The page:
Okay, your medicine cabinet is a small drug store. Something tells me it is because you've tried everything else to cope. I do understand your reluctance to medicate him but it may be that if you can get his anxiety under control now, he won't need as much medication when he's older. Sometimes medications can help you get something under control and show you that it is something you can deal with. I do agree that medication should be a last resort but if you know that medications are the only thing that will work, then it may be time to consider different medications.

    Definitely time for a new evaluation!
  6. SomewhereOutThere

    SomewhereOutThere Well-Known Member

    I swear it's genetic. My biological son is just like me--his phobias are even EXACTLY like mine were before I found appropriate medications. He has panic attacks, like me, and social phobia. And he's THIRTY years old, married and expecting a baby!!! I hope my poor future granddaughter doesn't inherit whatever it is in our genepool! Mood disorders, neurological problems, and panic OH MY! On top of that, I've adopted four kids with NONE of the issues I struggle with. It's nature over nurture.
  7. Josie

    Josie Active Member

    I think it is genetic and some people do have chemical imbalances that need to be corrected by medications. in my humble opinion, it is a little unfair to expect someone, especially a child, to overcome these problems by self discipline alone.

    I see in your profile that you have an intolerance to wheat. This might be another thing that your difficult child inherited from you and it could be affecting his behaviour. If you haven't already done this, you should really look into gluten intolerance and its effect on mood. A good place to start is at http://www.glutenfreeforum.com. You can search on behaviour, mood, anxiety, etc.

    I went until I was 41 eating wheat thinking I was fine but I was starting to think I had ADD, and I was anxious, irritable, and always tired. I discovered I was gluten intolerant and gave it up and all of those things went away. My only symptoms are mood/neurological things. They do come back with only a tiny trace of wheat or gluten. At that website I gave you, there are many people whose mood symptoms clear up completely by going gluten free. There are others whose symptoms improve but still need other medications.

    I am one of the few (maybe the only one) here who believes I have found the "silver bullet". My former difficult child is also gluten and casein intolerant and she is cured as long as she stays away from them. She isn't always as strict with her diet as she needs to be so we do still see some of the old difficult child sometimes. But we know what the answer is and it goes away when she gets back on the plan. She isn't on any medications now.

    As unbelievable as it sounds, this could be part of the answer for both you and your son.
  8. ShakespeareMamaX

    ShakespeareMamaX New Member

    I did try, shortly, to have my difficult child gluten-free. The only problem is, his biodad :grrr: doesn't accomodate these needs. He's lazy and when I tried to send my difficult child to his house with special food, he had issues giving him something different than everybody else. Aside from this, will the schools cooperate? I mean...would I be responsible for packing lunch, everyday? That would be alright...inconvenient...but you gotta do what you gotta do. heh...

    I just updated some more odd behavior my son is expelling. It's in my "he peed on the floor" post.

    I've very worried...but I do feel better with all of your encouraging words.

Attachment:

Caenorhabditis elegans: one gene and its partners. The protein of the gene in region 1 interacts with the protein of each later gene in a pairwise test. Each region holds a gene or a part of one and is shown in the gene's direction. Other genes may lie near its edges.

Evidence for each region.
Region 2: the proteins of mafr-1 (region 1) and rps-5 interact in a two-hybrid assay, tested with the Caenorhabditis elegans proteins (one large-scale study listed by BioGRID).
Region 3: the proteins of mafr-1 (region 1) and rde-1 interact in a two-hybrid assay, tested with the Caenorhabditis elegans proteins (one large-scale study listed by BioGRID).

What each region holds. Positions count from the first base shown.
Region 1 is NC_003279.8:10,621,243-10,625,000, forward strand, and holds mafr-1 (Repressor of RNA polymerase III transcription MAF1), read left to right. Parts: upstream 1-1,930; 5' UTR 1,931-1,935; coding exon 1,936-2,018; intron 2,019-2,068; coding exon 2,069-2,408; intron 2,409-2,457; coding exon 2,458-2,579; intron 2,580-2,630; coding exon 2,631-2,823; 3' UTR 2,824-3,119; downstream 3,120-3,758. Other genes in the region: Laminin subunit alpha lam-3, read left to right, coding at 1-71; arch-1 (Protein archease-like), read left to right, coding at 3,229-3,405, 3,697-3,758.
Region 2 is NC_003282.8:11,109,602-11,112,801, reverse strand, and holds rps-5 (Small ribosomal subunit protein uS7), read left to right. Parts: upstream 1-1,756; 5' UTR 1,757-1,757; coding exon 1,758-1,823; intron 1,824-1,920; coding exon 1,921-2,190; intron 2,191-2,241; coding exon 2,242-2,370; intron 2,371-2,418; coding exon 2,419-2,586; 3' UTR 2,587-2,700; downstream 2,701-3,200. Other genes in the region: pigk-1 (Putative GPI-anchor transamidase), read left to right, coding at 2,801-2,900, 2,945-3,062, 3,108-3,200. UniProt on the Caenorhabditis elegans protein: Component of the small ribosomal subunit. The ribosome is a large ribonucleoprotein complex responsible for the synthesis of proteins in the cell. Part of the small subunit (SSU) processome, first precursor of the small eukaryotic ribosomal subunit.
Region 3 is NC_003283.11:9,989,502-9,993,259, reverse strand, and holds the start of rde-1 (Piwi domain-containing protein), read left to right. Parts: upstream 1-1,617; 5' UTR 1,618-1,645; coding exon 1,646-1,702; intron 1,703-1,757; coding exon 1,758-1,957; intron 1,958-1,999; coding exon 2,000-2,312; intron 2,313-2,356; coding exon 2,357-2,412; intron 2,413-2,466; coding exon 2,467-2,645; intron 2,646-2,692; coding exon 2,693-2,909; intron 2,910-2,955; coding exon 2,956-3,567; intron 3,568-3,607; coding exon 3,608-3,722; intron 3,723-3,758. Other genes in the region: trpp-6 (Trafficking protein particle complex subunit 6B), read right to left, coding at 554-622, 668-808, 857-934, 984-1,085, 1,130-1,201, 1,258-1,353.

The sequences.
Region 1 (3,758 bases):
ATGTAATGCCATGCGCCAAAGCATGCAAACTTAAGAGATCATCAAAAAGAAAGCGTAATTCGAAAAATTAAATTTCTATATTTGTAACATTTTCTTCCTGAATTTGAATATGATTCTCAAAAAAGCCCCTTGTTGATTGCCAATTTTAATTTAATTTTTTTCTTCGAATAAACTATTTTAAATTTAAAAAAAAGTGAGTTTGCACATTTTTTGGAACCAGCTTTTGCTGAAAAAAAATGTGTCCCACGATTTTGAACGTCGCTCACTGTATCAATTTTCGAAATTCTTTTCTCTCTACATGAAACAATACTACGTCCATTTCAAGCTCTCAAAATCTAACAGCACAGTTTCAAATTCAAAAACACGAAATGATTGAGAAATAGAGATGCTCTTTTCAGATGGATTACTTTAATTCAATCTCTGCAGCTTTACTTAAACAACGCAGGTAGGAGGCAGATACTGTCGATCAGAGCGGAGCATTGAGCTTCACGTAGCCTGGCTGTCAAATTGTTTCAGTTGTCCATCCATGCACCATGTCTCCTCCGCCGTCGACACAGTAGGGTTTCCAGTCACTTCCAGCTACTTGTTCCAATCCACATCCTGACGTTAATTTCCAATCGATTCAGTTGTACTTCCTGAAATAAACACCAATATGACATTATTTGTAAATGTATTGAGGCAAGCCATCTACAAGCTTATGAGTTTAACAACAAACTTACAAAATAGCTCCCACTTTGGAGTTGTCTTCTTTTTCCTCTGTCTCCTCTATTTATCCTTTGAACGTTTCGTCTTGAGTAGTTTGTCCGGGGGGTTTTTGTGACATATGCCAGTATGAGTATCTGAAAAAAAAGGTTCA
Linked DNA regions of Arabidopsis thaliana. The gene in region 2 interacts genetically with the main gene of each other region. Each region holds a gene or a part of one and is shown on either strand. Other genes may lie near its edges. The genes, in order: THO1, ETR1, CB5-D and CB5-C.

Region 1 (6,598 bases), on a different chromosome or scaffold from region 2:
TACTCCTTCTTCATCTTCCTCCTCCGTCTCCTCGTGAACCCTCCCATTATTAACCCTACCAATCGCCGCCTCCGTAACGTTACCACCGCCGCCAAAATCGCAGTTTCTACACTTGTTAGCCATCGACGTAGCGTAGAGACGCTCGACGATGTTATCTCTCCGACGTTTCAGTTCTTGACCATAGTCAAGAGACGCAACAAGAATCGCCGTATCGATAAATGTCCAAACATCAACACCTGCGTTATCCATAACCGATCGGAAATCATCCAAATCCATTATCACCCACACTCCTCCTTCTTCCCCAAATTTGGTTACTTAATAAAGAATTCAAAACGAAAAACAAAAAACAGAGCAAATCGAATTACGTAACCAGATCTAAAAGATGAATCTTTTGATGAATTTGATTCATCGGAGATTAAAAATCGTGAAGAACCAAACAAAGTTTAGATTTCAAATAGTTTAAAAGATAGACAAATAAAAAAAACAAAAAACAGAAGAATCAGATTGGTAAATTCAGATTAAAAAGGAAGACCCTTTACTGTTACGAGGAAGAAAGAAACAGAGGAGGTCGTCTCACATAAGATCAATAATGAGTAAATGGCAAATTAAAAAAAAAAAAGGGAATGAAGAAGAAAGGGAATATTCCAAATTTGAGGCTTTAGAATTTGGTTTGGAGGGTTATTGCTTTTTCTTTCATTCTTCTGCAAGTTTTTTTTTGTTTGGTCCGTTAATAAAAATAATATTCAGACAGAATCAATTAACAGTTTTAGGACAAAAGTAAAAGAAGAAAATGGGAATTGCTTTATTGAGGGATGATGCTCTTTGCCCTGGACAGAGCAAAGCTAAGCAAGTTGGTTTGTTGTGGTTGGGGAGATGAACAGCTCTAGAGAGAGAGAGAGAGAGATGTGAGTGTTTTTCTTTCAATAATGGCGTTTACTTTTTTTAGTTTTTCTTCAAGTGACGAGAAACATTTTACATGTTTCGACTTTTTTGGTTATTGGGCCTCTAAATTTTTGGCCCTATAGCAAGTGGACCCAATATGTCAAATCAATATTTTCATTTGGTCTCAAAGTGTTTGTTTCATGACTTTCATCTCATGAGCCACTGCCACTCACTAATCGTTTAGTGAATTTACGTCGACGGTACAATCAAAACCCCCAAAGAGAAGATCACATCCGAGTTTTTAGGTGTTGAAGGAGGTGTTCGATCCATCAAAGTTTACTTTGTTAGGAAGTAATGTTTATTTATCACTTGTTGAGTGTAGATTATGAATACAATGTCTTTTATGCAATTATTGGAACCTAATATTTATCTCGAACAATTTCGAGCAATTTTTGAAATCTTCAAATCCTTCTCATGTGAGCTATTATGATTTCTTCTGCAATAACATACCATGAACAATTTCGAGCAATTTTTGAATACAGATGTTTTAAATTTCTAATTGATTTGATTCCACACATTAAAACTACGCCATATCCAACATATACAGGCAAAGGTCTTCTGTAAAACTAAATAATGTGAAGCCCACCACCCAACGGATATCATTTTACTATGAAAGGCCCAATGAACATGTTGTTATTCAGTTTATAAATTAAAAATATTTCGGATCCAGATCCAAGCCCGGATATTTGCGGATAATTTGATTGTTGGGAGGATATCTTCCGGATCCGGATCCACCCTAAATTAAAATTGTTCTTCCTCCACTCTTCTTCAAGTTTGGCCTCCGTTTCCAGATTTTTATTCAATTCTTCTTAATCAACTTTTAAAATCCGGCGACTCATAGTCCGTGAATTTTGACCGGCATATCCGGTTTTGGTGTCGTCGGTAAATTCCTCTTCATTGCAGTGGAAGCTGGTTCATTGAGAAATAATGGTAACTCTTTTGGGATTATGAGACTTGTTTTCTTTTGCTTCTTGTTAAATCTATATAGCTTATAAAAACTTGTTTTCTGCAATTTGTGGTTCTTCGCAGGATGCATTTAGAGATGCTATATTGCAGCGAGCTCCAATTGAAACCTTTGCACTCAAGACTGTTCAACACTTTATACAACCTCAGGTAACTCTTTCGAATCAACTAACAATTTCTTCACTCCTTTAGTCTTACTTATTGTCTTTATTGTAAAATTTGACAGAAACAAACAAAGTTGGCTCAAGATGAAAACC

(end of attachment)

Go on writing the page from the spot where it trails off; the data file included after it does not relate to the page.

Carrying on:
I can't wait for this storm to pass, I'm tellin' ya.

    Thank you all. I'll keep the updates coming. :geek:
  9. ShakespeareMamaX

    ShakespeareMamaX New Member

    P.S. Crowds are the devil.
  10. ShakespeareMamaX

    ShakespeareMamaX New Member

    P.S. Crowds are the devil.
  11. Josie

    Josie Active Member

    My husband didn't want to do the diet at first, either. Since I am still married to him, I had a lot more influence than you will over an ex, obviously. We still had many heated disagreements over the whole thing. Now, he is a believer and is even mostly gluten free himself. I'm not sure even I would have seen a positive result if he had given them gluten every week.

    There are restaurants that do gluten free meals. Outback, PF Chang's are two. It's not as safe as making it yourself but it would be better than eating regular spaghetti or a sandwich. If your ex eats out a lot, he might be able to accommodate the diet without feeding your son totally differently.

    Have you ever had your son tested for celiac disease? If he tested positive, your ex would have more reason to do the diet and could possibly even be ordered by the court do do it. Even then, it is hard for others to accept that it needs to be done.

    With a celiac disease diagnosis, I believe the public schools have to provide a suitable lunch if you make them. I'm not sure if this comes under a 504 plan or how exactly it is done, but I have read that it can be. I would not trust the school to do it right though so it would be better to send his lunch every day. It is inconvenient but is actually less inconvenient for me to cook every single meal and pack a lunch every single day than dealing with all of the behaviour problems that came along with the wheat.

    Does your son have any stomach problems? If not, it might be tough to get him tested for celiac disease. Maybe your history of wheat intolerance would be enough but doctors are pretty resistant to the whole idea. One of my daughters had stomach problems and was tested but was negative. My other daughter and I were never tested by the regular doctors but in all of us, our response to the diet has shown us that it is the right thing to do.

    I could see improvement in my daughter the first few days we tried the diet with her. To really see the whole effect, it is important to get rid of all traces of gluten. With an uncooperative ex, it will be difficult. So sorry.